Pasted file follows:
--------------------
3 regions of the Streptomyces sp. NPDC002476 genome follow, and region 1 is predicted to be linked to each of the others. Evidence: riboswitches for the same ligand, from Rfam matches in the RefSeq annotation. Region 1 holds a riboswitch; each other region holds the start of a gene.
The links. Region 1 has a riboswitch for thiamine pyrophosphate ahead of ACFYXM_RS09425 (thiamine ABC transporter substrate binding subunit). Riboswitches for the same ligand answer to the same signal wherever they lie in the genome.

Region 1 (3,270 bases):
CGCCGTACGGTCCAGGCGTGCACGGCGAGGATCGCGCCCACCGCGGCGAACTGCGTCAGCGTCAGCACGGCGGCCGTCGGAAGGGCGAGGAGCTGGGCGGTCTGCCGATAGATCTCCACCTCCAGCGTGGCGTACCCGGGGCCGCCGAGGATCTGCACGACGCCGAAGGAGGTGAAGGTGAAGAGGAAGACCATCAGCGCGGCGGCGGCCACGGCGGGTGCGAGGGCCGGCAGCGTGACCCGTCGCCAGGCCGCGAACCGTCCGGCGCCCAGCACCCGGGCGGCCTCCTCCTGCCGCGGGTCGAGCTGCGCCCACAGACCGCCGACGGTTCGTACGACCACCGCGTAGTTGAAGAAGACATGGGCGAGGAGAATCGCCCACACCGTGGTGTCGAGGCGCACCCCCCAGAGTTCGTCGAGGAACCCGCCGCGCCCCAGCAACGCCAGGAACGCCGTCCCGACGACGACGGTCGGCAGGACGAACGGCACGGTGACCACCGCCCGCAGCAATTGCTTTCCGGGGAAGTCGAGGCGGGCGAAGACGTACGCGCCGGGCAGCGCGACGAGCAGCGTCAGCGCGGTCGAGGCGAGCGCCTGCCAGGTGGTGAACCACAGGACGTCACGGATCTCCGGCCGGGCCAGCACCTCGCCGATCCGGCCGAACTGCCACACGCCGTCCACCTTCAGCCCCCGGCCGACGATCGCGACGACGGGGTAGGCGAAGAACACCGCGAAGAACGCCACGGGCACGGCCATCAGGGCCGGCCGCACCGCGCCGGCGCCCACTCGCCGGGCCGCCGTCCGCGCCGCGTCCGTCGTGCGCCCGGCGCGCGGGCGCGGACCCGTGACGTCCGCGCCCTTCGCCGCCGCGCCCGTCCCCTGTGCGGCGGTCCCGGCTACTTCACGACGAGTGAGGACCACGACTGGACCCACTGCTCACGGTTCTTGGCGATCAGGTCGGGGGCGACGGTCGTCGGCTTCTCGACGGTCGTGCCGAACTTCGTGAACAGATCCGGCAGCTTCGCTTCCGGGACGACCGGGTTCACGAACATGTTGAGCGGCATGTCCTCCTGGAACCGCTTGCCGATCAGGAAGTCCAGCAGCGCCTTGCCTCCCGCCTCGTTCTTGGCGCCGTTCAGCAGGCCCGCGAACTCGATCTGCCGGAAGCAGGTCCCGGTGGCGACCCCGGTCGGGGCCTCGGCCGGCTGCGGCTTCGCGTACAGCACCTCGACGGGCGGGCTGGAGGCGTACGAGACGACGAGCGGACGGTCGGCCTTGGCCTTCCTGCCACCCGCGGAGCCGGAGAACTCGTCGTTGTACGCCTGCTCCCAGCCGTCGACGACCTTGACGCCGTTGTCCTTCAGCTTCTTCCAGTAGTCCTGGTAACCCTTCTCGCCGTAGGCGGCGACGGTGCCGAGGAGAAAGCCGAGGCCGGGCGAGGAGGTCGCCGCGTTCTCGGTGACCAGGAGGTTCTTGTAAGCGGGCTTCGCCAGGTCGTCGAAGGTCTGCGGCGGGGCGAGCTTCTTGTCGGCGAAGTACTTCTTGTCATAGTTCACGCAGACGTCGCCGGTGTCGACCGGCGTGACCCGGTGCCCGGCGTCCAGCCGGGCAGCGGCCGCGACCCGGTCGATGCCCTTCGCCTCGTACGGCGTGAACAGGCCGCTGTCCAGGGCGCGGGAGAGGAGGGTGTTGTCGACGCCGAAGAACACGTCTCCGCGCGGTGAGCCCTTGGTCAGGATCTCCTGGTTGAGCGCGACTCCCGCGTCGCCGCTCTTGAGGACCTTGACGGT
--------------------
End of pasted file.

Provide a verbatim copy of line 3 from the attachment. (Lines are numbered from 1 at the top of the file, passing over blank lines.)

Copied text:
Region 1 (3,270 bases):